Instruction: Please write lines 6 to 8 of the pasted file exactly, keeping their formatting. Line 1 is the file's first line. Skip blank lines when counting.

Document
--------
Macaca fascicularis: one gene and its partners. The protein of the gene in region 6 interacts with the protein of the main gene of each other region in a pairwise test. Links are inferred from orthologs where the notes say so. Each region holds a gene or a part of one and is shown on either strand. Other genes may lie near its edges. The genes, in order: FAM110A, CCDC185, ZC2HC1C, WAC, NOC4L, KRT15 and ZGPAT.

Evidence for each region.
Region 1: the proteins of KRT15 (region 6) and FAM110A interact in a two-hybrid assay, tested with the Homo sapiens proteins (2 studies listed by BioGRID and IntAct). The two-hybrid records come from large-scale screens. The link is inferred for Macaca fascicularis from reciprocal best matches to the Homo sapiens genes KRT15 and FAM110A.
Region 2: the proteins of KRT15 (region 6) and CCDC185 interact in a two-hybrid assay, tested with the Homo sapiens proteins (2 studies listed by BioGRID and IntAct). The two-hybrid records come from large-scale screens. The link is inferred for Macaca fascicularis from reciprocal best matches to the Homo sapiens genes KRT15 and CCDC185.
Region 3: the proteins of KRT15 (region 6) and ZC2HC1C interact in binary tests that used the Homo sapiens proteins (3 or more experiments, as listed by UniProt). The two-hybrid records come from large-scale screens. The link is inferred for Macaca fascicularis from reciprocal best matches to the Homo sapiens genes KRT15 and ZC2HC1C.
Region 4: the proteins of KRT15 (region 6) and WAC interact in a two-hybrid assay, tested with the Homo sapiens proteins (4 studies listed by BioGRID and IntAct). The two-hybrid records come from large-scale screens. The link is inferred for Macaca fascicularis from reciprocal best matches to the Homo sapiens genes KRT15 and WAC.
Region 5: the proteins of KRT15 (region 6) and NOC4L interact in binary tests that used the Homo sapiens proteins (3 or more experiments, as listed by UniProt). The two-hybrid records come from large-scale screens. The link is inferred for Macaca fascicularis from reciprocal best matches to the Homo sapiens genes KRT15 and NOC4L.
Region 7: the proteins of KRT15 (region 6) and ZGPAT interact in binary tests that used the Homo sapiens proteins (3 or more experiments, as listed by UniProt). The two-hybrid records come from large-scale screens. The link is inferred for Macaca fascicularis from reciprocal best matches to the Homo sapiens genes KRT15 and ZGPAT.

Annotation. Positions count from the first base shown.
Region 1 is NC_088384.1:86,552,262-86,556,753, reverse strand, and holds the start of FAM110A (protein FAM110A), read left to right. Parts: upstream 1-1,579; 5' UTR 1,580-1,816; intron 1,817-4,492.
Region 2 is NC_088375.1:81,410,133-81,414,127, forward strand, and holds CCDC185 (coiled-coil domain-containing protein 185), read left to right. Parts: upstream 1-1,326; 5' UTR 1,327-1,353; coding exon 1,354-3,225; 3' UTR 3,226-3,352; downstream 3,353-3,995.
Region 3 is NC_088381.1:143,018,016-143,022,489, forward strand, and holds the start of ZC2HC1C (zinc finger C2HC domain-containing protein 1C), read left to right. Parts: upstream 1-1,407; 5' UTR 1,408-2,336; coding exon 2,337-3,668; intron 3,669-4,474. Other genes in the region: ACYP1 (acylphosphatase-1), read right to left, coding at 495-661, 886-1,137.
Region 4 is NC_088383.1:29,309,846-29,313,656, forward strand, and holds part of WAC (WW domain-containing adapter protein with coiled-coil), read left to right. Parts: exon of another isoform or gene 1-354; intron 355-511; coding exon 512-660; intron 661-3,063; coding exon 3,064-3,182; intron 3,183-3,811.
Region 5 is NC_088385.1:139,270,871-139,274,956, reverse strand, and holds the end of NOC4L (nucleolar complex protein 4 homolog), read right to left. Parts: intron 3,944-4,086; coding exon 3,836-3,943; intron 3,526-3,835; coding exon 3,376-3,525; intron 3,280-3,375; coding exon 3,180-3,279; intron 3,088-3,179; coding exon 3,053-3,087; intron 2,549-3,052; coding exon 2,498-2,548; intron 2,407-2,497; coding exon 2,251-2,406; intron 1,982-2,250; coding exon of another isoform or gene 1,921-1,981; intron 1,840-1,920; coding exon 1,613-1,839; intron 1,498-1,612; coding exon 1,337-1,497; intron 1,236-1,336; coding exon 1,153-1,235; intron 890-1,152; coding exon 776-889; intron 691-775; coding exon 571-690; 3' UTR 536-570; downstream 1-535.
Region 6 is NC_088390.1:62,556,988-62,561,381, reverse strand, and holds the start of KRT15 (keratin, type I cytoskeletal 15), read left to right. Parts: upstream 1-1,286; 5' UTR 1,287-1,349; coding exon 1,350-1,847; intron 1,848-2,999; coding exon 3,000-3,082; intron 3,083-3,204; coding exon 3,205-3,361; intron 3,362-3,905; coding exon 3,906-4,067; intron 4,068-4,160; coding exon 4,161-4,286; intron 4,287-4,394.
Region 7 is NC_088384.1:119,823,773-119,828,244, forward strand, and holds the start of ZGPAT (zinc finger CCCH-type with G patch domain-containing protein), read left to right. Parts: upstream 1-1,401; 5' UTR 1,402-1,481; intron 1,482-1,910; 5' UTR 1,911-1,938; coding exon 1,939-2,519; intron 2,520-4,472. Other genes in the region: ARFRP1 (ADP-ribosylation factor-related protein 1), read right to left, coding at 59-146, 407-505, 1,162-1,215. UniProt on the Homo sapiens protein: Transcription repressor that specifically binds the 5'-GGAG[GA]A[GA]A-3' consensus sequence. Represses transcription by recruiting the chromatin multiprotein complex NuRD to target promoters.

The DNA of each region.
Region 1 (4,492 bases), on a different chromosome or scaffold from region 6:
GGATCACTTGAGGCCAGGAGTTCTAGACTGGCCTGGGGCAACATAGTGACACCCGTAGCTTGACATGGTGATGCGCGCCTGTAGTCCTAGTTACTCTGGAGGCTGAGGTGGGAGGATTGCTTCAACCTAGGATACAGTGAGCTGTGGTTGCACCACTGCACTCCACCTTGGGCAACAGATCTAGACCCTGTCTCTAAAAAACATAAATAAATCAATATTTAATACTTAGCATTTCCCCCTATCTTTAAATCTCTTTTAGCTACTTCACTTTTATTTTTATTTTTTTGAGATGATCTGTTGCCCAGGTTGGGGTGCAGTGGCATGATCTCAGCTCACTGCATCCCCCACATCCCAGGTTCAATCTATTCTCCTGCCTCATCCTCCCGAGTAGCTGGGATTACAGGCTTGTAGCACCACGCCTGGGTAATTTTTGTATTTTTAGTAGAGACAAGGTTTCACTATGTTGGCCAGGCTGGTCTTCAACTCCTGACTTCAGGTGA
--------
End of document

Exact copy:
Region 4: the proteins of KRT15 (region 6) and WAC interact in a two-hybrid assay, tested with the Homo sapiens proteins (4 studies listed by BioGRID and IntAct). The two-hybrid records come from large-scale screens. The link is inferred for Macaca fascicularis from reciprocal best matches to the Homo sapiens genes KRT15 and WAC.
Region 5: the proteins of KRT15 (region 6) and NOC4L interact in binary tests that used the Homo sapiens proteins (3 or more experiments, as listed by UniProt). The two-hybrid records come from large-scale screens. The link is inferred for Macaca fascicularis from reciprocal best matches to the Homo sapiens genes KRT15 and NOC4L.
Region 7: the proteins of KRT15 (region 6) and ZGPAT interact in binary tests that used the Homo sapiens proteins (3 or more experiments, as listed by UniProt). The two-hybrid records come from large-scale screens. The link is inferred for Macaca fascicularis from reciprocal best matches to the Homo sapiens genes KRT15 and ZGPAT.